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Harriet Tubman and the Underground Railroad

Subjects

  • Language Arts
  • Ed Technology

Grade

  • 3-5
  • 6-8
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Brief Description

This lesson includes an Internet scavenger hunt, a brief read-aloud story, and a handful of additional activities.

Objectives

Students will (depending on their grade level)
  • develop computer skills by researching on the Internet facts about Harriet Tubman.
  • learn about ways in which Harriet's childhood influenced her future.
  • use primary documents, including artifacts from the Underground Railroad Museum, to learn about the passengers on the Underground Railroad and the people who helped them.

Keywords

Underground Railroad, Black History, abolitionist, Harriet Tubman, slavery

Materials Needed

  • computer
  • scavenger hunt work sheet (content provided)
  • writing paper and construction paper

The Lesson

The following resources are among those I have used to teach students about Harriet Tubman and the Underground Railroad.

The short reading below is one I created for students; it emphasizes things Harriet learned as a young girl that served her well in later life. Share this brief story with students; use it as a listening exercise or discussion starter.

You might follow-up the reading by having each student write a brief essay about something he or she has learned from an adult that will serve them well when they become adults.

What Harriet Learned from Her Pa

     Harriet Tubman, who was born Araminta Ross, had a very strong spirit. Her pa, Ben, felt that Harriet's spirit would eventually lead his daughter to freedom and away from life as a slave. Little did he know that the lessons he taught little Araminta would one day lead her to become a conductor on the Underground Railroad.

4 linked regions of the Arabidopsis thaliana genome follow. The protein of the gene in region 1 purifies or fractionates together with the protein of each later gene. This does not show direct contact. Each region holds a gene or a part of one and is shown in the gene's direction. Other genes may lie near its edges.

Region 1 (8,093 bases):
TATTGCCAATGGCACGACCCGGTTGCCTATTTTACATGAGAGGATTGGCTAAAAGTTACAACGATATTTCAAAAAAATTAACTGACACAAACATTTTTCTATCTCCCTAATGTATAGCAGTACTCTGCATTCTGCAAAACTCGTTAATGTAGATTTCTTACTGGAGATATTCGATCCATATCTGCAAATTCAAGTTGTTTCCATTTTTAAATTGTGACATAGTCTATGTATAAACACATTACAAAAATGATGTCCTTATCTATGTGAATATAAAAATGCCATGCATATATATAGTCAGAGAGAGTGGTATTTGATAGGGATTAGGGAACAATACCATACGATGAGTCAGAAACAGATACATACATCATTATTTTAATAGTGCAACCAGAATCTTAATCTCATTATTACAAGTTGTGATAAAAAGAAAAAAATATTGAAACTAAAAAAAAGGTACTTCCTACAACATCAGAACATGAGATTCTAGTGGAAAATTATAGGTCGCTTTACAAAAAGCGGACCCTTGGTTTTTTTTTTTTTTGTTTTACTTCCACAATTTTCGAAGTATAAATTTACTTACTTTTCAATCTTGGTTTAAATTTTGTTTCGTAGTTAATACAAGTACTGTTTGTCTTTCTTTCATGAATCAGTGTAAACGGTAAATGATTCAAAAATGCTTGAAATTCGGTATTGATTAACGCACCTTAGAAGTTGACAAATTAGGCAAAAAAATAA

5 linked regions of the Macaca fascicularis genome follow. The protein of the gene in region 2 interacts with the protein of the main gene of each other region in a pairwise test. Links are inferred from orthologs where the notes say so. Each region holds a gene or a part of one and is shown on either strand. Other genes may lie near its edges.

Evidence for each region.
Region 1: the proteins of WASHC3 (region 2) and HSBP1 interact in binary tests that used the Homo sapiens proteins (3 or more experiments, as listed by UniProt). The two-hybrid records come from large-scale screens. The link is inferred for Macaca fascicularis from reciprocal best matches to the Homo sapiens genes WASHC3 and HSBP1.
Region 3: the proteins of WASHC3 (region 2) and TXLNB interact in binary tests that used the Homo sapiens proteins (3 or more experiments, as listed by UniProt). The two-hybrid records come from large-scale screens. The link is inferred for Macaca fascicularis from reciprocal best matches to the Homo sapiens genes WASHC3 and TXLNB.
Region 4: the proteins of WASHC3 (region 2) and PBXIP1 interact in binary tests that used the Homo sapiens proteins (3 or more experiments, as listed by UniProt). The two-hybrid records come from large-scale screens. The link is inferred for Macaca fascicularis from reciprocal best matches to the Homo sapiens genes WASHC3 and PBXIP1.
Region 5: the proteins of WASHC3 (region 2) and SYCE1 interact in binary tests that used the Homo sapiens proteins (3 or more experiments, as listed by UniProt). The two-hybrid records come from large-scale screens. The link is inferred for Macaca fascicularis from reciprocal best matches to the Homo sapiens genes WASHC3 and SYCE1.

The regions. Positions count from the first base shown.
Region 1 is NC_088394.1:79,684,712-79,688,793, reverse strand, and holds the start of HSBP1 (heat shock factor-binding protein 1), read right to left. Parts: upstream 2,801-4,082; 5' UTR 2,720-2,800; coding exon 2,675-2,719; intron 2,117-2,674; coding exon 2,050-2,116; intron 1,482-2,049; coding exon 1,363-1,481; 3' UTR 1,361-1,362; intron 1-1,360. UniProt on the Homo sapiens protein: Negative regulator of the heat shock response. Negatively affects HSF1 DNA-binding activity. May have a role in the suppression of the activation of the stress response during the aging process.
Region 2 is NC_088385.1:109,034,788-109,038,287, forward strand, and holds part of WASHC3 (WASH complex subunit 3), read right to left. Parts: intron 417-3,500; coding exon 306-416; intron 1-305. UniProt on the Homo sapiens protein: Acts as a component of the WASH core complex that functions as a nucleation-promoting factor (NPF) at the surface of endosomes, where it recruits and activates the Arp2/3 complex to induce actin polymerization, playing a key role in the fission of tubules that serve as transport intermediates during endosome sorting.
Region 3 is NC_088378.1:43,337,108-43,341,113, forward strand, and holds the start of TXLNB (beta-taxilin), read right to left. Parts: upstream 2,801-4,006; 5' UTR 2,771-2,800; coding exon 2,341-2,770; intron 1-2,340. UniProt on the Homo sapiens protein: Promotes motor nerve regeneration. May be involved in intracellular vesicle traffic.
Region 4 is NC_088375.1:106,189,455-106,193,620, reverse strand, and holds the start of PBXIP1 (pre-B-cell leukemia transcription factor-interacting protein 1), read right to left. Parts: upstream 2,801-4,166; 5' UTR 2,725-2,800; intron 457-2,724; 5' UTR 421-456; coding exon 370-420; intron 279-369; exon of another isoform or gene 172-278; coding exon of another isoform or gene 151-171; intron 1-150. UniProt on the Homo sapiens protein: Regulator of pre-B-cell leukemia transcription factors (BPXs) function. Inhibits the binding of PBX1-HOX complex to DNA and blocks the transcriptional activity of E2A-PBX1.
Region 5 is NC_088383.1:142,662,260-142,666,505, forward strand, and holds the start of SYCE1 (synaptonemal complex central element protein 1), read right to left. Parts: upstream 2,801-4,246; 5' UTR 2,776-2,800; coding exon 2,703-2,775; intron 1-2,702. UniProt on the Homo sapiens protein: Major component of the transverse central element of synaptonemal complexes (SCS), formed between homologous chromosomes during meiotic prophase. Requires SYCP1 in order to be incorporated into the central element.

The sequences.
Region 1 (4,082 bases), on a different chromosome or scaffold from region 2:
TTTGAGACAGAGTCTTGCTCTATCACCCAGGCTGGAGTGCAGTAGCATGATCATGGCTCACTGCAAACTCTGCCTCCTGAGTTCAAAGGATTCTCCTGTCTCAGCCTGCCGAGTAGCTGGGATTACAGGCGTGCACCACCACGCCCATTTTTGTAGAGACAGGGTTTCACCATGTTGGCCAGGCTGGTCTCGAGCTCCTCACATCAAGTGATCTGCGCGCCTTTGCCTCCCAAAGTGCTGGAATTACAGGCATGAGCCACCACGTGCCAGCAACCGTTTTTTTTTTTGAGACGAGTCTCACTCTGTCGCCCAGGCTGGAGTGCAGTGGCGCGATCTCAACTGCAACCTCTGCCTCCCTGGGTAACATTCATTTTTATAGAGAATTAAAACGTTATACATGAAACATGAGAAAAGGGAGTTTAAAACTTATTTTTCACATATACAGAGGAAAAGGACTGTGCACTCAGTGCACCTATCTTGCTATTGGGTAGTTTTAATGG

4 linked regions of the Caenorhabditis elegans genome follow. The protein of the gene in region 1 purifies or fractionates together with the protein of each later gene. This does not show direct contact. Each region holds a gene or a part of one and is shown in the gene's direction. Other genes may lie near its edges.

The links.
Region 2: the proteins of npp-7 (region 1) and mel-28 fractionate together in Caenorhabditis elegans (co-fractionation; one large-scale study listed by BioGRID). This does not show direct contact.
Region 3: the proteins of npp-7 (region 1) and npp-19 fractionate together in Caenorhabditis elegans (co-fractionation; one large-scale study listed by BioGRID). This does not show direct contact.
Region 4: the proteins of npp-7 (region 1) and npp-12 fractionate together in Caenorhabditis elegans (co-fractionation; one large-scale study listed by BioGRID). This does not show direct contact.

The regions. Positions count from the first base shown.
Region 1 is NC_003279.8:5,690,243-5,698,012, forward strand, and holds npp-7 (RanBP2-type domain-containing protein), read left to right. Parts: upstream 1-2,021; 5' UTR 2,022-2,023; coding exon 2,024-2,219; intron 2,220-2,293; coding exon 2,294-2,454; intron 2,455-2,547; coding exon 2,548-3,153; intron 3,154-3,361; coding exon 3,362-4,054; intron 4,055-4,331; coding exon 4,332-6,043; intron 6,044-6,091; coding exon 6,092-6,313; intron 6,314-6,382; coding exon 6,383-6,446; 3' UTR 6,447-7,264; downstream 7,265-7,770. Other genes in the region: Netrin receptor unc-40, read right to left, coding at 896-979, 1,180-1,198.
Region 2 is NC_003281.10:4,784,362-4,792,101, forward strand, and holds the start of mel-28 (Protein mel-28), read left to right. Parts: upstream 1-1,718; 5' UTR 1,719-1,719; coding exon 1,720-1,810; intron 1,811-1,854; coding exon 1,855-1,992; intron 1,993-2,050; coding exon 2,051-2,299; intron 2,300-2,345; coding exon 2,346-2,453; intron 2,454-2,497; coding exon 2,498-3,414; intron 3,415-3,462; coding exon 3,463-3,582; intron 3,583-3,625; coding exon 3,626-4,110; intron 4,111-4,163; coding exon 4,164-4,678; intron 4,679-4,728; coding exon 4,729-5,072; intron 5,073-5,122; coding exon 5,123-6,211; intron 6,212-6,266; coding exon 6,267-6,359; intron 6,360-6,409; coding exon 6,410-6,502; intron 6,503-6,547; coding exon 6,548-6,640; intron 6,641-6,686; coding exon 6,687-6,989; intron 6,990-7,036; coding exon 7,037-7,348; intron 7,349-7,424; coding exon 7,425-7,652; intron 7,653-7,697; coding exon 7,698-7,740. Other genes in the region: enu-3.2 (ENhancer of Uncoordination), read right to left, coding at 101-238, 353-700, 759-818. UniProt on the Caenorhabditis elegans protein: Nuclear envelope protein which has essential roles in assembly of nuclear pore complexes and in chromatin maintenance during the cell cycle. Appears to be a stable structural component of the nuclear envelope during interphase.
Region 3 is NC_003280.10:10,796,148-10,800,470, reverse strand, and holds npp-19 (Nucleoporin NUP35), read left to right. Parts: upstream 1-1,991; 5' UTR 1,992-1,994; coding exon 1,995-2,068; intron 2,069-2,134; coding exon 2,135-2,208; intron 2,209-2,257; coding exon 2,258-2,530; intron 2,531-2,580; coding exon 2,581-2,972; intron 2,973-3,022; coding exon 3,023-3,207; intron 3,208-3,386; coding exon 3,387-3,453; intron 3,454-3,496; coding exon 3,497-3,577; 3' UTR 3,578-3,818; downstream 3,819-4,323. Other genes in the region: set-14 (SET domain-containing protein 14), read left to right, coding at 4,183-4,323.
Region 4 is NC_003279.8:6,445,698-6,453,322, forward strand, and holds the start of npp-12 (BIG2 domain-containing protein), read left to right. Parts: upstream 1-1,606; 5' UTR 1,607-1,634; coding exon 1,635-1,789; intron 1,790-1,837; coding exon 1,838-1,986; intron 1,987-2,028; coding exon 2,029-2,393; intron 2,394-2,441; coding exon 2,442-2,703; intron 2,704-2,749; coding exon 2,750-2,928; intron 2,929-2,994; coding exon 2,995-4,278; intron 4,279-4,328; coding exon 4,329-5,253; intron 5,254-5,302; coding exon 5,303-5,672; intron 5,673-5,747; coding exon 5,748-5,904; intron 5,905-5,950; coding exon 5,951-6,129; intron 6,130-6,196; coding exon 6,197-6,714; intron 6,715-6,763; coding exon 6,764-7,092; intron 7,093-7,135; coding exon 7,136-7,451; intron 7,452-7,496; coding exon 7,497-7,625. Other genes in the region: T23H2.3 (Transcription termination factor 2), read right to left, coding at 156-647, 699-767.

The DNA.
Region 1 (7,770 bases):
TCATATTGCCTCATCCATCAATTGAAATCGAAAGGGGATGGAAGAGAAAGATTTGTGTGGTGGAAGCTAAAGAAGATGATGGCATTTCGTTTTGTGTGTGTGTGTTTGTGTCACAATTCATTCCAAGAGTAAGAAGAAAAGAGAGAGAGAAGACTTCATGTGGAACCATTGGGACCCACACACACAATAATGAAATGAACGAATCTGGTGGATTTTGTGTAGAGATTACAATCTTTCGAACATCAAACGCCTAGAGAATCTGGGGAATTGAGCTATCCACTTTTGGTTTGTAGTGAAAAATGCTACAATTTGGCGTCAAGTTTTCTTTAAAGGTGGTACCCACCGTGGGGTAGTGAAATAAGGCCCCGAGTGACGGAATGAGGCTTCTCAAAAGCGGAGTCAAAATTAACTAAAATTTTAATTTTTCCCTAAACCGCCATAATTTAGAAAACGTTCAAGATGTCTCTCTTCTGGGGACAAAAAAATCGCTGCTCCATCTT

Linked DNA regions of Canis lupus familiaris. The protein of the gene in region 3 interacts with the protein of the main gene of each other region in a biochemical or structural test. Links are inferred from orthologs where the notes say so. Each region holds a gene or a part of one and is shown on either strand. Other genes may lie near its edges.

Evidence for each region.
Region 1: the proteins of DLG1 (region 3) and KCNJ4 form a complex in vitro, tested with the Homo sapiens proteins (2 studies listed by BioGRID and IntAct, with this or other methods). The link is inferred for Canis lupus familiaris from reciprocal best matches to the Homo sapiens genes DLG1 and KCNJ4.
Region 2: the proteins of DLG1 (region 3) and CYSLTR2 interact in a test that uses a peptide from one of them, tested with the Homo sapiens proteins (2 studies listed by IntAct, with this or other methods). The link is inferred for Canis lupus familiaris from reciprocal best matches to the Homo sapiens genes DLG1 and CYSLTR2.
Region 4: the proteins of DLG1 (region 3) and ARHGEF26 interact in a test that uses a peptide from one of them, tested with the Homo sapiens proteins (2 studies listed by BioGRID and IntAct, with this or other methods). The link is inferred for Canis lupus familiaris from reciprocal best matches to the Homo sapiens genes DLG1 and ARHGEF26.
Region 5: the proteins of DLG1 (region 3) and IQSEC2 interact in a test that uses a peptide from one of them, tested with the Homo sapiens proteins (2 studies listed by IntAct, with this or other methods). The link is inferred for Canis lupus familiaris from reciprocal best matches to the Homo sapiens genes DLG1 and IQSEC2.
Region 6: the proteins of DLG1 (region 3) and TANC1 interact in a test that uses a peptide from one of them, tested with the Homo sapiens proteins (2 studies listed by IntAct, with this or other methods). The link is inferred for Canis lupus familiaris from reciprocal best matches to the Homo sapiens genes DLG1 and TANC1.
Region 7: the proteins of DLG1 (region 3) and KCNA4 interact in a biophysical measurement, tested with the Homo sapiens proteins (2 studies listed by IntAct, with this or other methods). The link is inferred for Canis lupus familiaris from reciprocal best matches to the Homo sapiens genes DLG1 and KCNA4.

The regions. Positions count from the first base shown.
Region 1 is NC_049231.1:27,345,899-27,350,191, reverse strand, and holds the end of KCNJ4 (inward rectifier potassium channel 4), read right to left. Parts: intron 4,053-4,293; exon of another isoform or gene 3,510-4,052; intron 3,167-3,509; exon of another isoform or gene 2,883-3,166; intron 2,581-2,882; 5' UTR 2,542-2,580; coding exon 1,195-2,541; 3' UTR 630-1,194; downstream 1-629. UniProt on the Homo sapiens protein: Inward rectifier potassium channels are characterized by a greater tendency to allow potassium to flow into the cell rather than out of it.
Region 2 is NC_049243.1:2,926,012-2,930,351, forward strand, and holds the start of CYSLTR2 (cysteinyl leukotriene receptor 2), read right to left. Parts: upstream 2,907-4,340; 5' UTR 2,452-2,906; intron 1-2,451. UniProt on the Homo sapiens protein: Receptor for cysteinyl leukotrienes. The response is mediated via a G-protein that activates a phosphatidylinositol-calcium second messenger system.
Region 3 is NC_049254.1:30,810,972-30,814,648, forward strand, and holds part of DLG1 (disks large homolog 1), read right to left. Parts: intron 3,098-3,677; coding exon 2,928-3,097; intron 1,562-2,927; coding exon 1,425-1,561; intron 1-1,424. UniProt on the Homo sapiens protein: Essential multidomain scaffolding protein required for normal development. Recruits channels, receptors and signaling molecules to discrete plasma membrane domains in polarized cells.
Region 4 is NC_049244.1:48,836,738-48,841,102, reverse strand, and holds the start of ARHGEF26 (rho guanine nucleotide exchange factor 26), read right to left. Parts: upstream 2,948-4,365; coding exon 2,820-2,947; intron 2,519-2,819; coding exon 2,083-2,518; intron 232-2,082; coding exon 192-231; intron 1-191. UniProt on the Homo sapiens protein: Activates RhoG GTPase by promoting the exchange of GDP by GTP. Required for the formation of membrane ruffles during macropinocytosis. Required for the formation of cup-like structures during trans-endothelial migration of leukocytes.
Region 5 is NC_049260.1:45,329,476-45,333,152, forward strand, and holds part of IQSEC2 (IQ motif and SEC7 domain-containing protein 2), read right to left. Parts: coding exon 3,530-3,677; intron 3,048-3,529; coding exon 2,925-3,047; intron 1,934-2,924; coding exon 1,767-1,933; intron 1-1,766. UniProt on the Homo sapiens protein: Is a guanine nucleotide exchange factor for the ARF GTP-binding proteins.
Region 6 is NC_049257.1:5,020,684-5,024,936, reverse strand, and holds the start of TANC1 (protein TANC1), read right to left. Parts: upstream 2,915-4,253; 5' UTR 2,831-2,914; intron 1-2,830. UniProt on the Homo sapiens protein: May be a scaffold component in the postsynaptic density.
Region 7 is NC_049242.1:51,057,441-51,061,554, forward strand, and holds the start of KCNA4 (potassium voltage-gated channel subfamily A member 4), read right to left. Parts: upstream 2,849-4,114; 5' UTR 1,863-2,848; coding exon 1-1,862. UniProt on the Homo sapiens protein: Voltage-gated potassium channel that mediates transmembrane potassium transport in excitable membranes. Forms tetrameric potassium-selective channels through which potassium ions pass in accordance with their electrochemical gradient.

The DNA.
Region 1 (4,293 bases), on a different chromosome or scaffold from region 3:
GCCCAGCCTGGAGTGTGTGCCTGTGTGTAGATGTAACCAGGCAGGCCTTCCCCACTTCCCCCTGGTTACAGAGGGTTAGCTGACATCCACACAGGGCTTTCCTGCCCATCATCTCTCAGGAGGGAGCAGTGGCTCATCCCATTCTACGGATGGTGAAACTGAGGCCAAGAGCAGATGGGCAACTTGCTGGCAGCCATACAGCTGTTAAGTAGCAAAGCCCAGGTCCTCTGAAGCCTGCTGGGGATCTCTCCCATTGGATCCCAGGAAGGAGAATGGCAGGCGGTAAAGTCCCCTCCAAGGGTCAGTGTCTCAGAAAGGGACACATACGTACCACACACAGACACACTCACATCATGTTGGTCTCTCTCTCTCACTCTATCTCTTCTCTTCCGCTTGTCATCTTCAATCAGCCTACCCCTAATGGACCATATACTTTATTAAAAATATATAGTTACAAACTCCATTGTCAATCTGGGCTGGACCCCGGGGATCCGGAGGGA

As a young girl, Harriet's mother and father told her many stories. They told her stories of Moses and how he led his people to the Promised Land. They also whispered stories about a special train without tracks, an "underground railroad" that could help her get to freedom.

     Pa felt that if his young daughter did eventually escape, she would need to know things that would help her escape successfully. Together, Harriet and her father practiced how to move about in the brush without making any noise. Her pa also taught her which plants and berries in the woods could be eaten safely. He showed Harriet how the water lily, the leaf of a crane's bill plant, and the back of hemlock could be used as medicine if she got sick or injured along the way. Her dad also taught Harriet to learn from nature such things as what sounds birds make when disturbed, which side of a tree that mold grows on, and how to tell the direction of the wind by licking her finger and sticking it up into the air.

     Probably the most important lesson Pa taught Harriet, however, was how to identify the only star that remains constant in the night sky -- the North Star. Pa told Harriet that the North Star would guide her to the North and to safety.

     Harriet was a good student. She used her dad's teachings to successfully make 19 trips to the South, bringing approximately 300 slaves -- including her mother and father, her sister, and her sister's family -- to freedom.

Harriet Tubman Cyberhunt
Have students complete the following cyberhunt, either in a computer lab setting or as a learning activity in your classroom computer center. Students will use each Web resource listed below to answer the question(s) that appears immediately below it.

  1. America's Story: Harriet Tubman at http://www.americaslibrary.gov
    /cgi-bin/page.cgi/aa/activists/tubman/youth_1

    What was Harriet Tubman's given name?
    How many brothers and sisters did she have?
    What happened to cause Harriet to suffer seizures for the rest of her life?
    What different things did Harriet Tubman do during the Civil War?
    Answers: Harriet was born Araminta Ross. She was one of 11 children. (She had 10 brothers and sisters.) Her overseer threw a heavy iron weight at another slave; he hit Harriet instead. Harriet worked as a Union cook, spy, scout, and nurse.
  2. Spectrum Biographies: Harriet Tubman at http://www.incwell.com/Biographies/Tubman.html
    What made Harriet decide to leave the Brodas plantation and seek her freedom?
    Who is the only person she told about her plans?
    Answers: Harriet learned many slaves were to be sold and that she was one of them. She told her sister.
  3. Africans in America: Harriet Tubman at http://www.pbs.org/wgbh/aia/part4/4p1535.html
    To whom did Harriet proudly say that in all her journeys she "never lost a single passenger"?